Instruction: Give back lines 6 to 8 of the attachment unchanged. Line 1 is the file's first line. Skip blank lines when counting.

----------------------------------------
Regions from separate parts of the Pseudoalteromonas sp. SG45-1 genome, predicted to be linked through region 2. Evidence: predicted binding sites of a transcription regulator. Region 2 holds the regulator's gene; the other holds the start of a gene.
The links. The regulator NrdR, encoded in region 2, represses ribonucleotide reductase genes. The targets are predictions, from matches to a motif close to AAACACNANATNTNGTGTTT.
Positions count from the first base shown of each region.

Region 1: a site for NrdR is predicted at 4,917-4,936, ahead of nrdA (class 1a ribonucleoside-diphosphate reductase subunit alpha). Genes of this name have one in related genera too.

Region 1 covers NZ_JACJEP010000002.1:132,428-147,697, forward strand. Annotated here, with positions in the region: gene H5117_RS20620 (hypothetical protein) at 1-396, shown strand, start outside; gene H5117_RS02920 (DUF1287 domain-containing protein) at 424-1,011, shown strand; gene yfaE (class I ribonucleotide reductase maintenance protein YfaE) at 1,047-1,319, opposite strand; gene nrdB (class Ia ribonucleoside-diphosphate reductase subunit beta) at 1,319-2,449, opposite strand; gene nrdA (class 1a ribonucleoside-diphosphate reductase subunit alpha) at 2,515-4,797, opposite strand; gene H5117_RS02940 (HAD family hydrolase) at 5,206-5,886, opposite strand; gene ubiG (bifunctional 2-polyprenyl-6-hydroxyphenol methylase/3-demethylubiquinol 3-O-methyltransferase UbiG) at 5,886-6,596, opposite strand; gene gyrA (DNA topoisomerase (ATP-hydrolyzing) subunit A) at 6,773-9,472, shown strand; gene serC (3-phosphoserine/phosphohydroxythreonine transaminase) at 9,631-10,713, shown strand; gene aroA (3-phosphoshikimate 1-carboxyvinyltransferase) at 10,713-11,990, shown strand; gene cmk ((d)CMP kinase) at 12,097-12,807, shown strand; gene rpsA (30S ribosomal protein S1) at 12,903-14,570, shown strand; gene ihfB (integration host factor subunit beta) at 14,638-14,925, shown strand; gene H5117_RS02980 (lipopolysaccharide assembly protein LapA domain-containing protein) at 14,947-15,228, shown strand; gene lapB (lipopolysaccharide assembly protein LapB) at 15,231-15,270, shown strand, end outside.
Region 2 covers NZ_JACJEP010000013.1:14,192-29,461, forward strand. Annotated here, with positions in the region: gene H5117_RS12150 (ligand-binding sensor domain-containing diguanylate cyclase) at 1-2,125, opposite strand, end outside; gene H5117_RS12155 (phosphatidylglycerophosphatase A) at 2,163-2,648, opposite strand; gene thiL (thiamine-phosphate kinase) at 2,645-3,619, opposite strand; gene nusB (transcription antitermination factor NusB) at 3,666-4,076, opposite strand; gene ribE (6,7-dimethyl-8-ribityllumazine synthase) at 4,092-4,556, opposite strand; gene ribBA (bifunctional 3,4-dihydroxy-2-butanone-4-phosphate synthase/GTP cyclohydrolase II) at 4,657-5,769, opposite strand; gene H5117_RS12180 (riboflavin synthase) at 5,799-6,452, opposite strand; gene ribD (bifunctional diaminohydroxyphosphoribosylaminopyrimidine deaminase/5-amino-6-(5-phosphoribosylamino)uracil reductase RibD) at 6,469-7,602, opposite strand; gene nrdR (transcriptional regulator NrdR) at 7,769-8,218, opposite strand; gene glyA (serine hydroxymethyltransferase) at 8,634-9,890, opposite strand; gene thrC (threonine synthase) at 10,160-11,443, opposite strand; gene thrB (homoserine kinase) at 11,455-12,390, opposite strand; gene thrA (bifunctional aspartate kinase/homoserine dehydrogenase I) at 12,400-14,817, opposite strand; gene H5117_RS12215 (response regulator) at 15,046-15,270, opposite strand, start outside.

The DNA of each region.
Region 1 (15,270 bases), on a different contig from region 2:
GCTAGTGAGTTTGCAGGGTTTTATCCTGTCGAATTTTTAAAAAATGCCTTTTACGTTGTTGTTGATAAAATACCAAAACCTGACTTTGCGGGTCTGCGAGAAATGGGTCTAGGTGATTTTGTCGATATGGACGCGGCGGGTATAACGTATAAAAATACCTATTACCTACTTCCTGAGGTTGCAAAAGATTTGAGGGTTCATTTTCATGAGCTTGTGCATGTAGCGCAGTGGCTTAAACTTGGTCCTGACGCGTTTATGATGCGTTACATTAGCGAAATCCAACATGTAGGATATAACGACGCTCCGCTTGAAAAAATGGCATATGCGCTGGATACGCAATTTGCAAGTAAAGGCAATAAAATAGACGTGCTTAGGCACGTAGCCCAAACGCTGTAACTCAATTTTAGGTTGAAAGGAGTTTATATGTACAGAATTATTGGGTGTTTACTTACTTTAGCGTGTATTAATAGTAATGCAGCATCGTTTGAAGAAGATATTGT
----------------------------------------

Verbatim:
Region 2 covers NZ_JACJEP010000013.1:14,192-29,461, forward strand. Annotated here, with positions in the region: gene H5117_RS12150 (ligand-binding sensor domain-containing diguanylate cyclase) at 1-2,125, opposite strand, end outside; gene H5117_RS12155 (phosphatidylglycerophosphatase A) at 2,163-2,648, opposite strand; gene thiL (thiamine-phosphate kinase) at 2,645-3,619, opposite strand; gene nusB (transcription antitermination factor NusB) at 3,666-4,076, opposite strand; gene ribE (6,7-dimethyl-8-ribityllumazine synthase) at 4,092-4,556, opposite strand; gene ribBA (bifunctional 3,4-dihydroxy-2-butanone-4-phosphate synthase/GTP cyclohydrolase II) at 4,657-5,769, opposite strand; gene H5117_RS12180 (riboflavin synthase) at 5,799-6,452, opposite strand; gene ribD (bifunctional diaminohydroxyphosphoribosylaminopyrimidine deaminase/5-amino-6-(5-phosphoribosylamino)uracil reductase RibD) at 6,469-7,602, opposite strand; gene nrdR (transcriptional regulator NrdR) at 7,769-8,218, opposite strand; gene glyA (serine hydroxymethyltransferase) at 8,634-9,890, opposite strand; gene thrC (threonine synthase) at 10,160-11,443, opposite strand; gene thrB (homoserine kinase) at 11,455-12,390, opposite strand; gene thrA (bifunctional aspartate kinase/homoserine dehydrogenase I) at 12,400-14,817, opposite strand; gene H5117_RS12215 (response regulator) at 15,046-15,270, opposite strand, start outside.

The DNA of each region.
Region 1 (15,270 bases), on a different contig from region 2: